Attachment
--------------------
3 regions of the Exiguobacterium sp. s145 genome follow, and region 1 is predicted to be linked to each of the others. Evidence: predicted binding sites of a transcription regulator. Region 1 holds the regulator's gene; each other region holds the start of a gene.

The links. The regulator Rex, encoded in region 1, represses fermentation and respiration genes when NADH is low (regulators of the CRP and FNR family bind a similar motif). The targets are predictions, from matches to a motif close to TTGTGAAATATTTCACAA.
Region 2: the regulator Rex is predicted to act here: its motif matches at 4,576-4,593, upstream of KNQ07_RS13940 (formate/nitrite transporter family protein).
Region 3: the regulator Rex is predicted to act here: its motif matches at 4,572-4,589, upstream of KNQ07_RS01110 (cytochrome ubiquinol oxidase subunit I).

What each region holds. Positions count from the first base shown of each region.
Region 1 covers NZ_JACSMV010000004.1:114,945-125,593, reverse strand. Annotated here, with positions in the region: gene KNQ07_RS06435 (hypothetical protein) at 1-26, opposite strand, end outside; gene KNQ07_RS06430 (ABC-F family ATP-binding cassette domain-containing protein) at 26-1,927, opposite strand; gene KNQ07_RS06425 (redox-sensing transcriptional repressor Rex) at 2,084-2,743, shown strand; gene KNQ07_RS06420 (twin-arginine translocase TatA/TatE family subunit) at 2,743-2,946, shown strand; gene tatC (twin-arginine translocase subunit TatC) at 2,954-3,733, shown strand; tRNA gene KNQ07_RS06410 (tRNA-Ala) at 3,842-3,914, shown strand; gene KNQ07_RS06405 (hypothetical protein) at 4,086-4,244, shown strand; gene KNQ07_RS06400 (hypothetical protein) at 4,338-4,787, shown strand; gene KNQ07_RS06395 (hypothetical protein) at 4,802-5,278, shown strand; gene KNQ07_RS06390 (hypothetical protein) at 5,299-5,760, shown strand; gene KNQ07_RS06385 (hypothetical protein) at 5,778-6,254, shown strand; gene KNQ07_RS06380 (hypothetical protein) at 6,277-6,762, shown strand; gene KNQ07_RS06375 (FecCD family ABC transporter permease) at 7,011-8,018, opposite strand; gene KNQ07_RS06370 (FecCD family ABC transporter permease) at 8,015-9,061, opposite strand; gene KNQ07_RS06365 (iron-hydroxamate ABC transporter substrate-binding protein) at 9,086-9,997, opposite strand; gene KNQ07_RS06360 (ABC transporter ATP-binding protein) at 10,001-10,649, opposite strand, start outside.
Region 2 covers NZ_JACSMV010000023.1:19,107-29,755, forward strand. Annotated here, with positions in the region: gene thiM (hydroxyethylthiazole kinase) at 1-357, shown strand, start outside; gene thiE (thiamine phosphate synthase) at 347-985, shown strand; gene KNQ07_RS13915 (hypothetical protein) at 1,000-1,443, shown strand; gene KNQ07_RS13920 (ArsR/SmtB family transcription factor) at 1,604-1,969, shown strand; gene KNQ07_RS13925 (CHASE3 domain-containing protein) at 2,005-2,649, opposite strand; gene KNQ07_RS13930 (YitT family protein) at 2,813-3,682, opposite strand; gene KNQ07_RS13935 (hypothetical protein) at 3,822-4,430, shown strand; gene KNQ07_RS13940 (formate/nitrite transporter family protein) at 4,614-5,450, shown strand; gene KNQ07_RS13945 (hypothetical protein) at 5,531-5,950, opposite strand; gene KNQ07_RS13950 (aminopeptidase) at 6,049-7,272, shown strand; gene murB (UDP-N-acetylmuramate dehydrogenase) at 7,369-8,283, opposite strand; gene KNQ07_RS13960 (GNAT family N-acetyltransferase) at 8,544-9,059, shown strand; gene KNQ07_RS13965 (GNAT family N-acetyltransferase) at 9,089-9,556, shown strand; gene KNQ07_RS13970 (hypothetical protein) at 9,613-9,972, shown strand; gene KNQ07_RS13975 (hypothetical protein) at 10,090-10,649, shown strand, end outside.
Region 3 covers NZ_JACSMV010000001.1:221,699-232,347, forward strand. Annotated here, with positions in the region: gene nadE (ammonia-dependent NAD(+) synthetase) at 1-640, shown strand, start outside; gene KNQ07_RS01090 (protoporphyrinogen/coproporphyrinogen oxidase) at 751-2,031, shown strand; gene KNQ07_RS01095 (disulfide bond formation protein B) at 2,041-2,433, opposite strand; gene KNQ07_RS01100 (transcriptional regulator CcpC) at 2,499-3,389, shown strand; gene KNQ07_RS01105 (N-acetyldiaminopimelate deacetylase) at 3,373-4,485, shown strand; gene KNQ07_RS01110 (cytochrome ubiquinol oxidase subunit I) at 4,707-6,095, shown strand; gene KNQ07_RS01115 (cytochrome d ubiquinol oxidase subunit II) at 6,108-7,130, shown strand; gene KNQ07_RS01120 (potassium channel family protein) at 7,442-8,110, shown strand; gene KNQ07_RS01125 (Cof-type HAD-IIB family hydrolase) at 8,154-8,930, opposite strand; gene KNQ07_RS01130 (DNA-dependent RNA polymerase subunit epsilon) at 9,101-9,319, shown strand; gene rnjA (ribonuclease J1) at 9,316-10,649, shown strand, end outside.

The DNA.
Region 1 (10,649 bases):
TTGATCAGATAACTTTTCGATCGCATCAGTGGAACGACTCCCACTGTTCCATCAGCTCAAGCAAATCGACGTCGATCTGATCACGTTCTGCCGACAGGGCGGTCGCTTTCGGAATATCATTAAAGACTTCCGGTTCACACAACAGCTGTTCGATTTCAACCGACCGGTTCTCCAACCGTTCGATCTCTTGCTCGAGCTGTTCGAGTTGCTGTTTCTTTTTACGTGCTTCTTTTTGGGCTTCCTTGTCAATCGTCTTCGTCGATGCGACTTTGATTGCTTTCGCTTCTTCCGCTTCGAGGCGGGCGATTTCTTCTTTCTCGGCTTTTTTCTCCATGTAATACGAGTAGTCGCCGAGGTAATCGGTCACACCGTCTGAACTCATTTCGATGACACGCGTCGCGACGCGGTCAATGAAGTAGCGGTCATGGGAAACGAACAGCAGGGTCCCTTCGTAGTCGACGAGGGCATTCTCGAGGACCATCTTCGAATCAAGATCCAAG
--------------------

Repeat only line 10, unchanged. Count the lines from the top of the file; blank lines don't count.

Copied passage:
Region 1 (10,649 bases):